At first we triggered the servo with channel 6, the knob on the IRIS+ controller as shown above. On IRIS classic, this "just worked" when the servo control wire was plugged into the orange gimbal control wire because the knob is already configured to adjust the angle of a camera this way. This approach didn't work out of the box on IRIS+, however, and requires adjusting the parameters to link up the control channel to the gimbal control.

Another option is to link the imaginary gimbal's 'camera trigger' servo to channel 7 (the switch to the left of the knob on the controller). The system expects this servo to press for a configurable length of time, then release.

Either trigger mode might be preferable, depending on whether you want long stretches or short bursts of spray! Attached is a parameter file you can load into your bot for the camera shutter option.

Click the "LOAD" button on the right in your mission planning software, and select your recently downloaded param file to load.

If you want to edit your own params, here's the important stuff! To use the channel 7 switch, set CH7_OPT to 9.

To adjust the parameters of the servo control, set the RC7 parameters to the min/max and trim values of the servo.

Adjust your CAM_* parameters for spray duration, etc.

Step 5: Settings for Indoor Flight

We followed the ArduPilot tutorial on indoor flying, so be sure to read through it thoroughly. We've created a settings profile you can load onto your copter but you should also be familiar with these basic ideas:

  • many auto modes use GPS, and GPS doesn't work inside. GPS must be disabled and no auto modes can't be used.
  • Adding a downward-facing sonar sensor can help make an indoor altitude hold mode

Step 6: Sonar Sensor Cables

The Pixhawk can receive info from two analog sonar sensors, which you can use to aid in an indoor "altitude hold" mode or for checking distance from a wall. Check out the ArduPilot page on wiring and configuring sonar sensors to the Pixhawk and Mission Planner.

These sensors are sensitive to interference caused by the quadcopter's motors. To cut down on interference, a special cable must be made! In addition to one of the MaxBotix sensors suggested in the ArduPilot guide, you will need:

Strip and tin the three wires, joining the shielding to the black ground wire and attaching the resistor at the end of the red power lead. Slide a small piece of heat shrink over the resistor and its wire connection.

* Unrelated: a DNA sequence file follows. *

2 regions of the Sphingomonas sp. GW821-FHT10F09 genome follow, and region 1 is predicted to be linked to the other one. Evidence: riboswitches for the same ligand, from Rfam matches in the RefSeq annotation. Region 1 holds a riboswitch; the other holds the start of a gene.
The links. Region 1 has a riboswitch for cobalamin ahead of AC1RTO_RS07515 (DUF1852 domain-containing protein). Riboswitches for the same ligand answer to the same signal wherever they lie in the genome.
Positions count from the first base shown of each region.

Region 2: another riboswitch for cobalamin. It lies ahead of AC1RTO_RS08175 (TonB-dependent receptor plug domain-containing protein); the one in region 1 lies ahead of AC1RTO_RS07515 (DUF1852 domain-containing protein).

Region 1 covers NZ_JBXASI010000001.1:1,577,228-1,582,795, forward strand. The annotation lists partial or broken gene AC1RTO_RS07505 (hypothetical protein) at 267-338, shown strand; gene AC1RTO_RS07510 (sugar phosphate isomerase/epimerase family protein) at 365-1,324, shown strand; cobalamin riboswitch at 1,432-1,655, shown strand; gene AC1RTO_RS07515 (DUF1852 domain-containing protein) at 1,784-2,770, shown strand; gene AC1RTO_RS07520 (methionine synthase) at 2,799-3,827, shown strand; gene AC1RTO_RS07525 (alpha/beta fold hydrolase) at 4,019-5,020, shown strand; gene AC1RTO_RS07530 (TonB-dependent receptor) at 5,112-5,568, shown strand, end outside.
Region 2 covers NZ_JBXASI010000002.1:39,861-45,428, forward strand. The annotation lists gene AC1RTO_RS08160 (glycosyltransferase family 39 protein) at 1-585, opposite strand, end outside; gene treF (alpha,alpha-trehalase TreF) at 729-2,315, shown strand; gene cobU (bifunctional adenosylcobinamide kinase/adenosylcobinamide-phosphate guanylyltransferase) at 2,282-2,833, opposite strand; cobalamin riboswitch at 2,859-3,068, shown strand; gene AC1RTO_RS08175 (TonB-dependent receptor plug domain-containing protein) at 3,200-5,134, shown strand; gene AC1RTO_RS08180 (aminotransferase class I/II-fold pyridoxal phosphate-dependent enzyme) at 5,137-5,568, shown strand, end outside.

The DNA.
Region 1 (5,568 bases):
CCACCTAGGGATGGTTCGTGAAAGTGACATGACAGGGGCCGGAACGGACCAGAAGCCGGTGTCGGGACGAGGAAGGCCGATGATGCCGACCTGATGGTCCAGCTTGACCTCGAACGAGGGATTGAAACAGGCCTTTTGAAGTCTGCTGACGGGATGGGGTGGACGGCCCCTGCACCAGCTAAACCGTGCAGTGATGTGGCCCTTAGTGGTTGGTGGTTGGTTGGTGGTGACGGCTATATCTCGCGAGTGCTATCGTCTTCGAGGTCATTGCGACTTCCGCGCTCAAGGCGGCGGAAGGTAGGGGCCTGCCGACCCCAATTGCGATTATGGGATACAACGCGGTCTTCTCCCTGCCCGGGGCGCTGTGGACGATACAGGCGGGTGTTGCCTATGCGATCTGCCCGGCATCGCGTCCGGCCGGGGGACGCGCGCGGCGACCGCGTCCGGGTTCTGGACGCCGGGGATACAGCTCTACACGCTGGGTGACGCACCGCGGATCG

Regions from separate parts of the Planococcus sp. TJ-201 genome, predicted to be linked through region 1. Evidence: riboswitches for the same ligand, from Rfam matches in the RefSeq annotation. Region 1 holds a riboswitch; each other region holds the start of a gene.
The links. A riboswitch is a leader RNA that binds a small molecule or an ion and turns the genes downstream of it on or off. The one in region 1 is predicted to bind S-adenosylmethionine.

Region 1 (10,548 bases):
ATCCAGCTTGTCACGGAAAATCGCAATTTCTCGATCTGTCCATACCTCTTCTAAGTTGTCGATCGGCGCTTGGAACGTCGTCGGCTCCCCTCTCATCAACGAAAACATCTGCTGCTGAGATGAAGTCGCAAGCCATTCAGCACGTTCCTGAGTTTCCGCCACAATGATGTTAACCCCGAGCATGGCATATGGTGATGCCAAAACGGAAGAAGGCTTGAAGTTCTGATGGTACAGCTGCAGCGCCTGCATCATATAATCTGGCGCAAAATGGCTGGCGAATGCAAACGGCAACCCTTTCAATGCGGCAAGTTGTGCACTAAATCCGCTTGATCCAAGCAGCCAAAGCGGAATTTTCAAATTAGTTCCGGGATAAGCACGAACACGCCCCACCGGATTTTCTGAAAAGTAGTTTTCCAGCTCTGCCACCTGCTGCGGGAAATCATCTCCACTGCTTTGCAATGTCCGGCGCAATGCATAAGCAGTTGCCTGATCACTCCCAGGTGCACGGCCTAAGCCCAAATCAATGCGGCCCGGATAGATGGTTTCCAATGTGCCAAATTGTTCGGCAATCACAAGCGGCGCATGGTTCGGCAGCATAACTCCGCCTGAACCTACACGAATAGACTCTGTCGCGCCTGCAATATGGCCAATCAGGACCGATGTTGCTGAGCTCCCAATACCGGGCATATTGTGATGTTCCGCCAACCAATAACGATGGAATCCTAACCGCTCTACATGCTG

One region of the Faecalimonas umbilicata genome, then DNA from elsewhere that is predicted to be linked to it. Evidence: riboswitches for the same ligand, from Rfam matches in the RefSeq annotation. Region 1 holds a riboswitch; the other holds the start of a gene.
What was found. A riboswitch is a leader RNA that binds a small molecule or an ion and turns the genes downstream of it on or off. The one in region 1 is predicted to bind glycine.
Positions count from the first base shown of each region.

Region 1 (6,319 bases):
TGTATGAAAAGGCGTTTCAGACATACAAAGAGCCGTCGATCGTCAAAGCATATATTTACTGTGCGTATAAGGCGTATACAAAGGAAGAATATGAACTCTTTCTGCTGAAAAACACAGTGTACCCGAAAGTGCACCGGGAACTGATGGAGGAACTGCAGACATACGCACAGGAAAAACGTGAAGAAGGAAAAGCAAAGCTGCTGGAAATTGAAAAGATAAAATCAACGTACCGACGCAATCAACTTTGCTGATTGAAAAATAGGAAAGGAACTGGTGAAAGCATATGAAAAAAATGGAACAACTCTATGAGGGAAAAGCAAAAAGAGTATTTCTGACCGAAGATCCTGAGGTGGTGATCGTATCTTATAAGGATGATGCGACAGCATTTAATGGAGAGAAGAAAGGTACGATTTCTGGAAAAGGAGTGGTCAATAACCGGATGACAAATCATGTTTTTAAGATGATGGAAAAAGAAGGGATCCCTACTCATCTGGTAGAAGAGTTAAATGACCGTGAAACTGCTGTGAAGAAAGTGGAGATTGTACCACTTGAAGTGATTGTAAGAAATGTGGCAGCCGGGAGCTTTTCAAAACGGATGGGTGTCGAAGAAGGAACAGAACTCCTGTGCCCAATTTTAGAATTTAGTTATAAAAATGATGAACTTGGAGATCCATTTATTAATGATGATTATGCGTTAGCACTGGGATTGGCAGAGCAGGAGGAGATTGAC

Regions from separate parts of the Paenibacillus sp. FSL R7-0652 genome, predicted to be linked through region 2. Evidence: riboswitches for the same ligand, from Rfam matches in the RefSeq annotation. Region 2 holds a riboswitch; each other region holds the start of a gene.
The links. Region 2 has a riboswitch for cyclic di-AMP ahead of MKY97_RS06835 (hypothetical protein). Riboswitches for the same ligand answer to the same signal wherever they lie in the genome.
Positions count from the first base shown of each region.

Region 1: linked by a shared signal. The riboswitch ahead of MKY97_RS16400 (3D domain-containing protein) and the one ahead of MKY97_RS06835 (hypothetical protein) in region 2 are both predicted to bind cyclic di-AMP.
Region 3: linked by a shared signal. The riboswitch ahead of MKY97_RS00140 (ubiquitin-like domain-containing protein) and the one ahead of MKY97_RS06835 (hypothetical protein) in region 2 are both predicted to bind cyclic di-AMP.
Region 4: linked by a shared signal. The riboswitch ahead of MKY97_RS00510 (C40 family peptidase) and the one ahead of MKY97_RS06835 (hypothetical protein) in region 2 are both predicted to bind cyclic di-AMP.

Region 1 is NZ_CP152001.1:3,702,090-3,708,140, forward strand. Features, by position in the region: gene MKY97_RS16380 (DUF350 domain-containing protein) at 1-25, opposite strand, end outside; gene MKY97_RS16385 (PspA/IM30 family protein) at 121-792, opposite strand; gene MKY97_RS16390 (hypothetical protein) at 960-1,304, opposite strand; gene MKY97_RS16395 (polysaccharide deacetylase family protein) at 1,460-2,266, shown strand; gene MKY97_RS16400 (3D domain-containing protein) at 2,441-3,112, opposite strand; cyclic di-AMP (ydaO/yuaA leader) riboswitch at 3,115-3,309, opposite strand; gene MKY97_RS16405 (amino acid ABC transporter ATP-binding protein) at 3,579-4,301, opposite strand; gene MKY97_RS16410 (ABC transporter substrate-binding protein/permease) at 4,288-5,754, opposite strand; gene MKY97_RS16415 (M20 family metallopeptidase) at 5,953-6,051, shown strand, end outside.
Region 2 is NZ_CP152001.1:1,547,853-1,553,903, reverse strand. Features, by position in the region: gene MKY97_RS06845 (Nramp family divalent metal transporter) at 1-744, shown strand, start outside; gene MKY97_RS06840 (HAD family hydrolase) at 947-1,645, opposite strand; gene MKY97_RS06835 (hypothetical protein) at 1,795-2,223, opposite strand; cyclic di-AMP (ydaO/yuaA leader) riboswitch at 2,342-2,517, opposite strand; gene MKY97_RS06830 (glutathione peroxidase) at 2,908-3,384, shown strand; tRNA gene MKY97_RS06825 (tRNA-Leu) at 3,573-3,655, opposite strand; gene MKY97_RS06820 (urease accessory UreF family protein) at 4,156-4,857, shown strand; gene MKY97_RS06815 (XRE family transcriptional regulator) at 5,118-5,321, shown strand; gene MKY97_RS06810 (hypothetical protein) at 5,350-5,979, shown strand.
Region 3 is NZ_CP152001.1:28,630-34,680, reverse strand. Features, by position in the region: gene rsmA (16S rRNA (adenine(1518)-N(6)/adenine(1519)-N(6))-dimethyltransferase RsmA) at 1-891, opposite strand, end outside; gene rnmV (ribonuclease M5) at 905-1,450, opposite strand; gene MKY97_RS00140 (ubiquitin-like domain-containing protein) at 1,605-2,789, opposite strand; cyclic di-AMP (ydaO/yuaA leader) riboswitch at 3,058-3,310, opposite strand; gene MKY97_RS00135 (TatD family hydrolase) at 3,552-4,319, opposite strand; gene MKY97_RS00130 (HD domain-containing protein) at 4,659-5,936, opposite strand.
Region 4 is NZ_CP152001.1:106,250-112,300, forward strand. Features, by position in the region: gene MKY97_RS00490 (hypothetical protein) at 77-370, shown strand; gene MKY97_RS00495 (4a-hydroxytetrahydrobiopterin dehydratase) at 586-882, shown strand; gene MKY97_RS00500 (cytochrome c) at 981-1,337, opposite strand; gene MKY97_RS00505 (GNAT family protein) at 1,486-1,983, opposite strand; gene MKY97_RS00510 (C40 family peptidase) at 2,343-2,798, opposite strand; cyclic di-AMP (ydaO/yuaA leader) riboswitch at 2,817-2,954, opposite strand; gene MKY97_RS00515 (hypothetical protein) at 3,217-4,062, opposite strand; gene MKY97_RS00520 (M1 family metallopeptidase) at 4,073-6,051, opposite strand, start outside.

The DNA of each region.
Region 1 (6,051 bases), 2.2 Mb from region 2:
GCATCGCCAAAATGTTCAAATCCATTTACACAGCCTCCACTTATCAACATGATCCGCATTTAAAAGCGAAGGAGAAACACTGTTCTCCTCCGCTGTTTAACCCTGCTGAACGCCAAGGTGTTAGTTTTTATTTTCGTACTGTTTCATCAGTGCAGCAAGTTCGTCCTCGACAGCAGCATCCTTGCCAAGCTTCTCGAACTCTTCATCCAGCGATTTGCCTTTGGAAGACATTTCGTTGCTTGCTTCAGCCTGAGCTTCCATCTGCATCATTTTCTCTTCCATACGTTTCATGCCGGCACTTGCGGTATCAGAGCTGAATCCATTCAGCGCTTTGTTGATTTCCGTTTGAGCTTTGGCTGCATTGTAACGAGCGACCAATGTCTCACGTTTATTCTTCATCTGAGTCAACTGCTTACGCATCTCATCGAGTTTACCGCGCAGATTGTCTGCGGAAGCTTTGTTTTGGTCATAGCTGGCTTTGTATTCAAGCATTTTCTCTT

Insert black to ground, the power-line resistor to V+, and the white signal wire to the sensor's analog out.

Before soldering, also insert the capacitor between power and ground, making sure the long leg goes to ground.

Solder the other ends of the wires to correspond with the pins on the 5-connector plug on the Pixhawk and of the cable according to this diagram from the ardupilot site.

Although we did get sonar signals coming into the Pixhawk, we did not get so far as to use them to successfully control the autopilot for IRIS+ for this project-- perhaps you can pick up where we left off!

Step 7: Fly It!

Easier said than done! This rig is very challenging to fly, especially indoors. Make sure you have plenty of practice before affixing the spray can, which changes the center of gravity of the bot.

Step 8: Prior Attempt at Standalone Sprayer

If your drone isn't so forthcoming about providing power connectors or gimbal control documentation, you may wish to create a standalone parasitic device to trigger your spray can while it's mounted on the quadcopter. Pictured above is the "icarus one" version of the device used in KATSU's drone paintings, which uses a 3D printed servo can mount based off sliptonic's silly-string trigger on Thingiverse.

The store-bought injection-molded plastic spray mounts are really much better suited for this project than 3D printing, but for some reason it just hadn't occurred to me to look for such a product at the time.

The electronics consist of the following:

Sure, the range on the transmitter/receiver pair isn't close to the range on he quadcopter's radios, but for painting you want to be close to the action anyway so this was considered an acceptable limitation.

The code (attached) simply took two digital inputs from the RF receiver and used their states to turn on the servo and press the lever as well as release it.

It is this standalone device that was attached to a DJI Phantom quadcopter to create KATSU's drone paintings. A circuit diagram is available at the icarus one site.

The current draw on the circuit seems to decrease the sensitivity of the RF receiver, resulting in a spraying can that can't be turned off remotely, so it sprays until it runs out of paint. This was also considered an acceptable limitation for experimentation under the circumstances.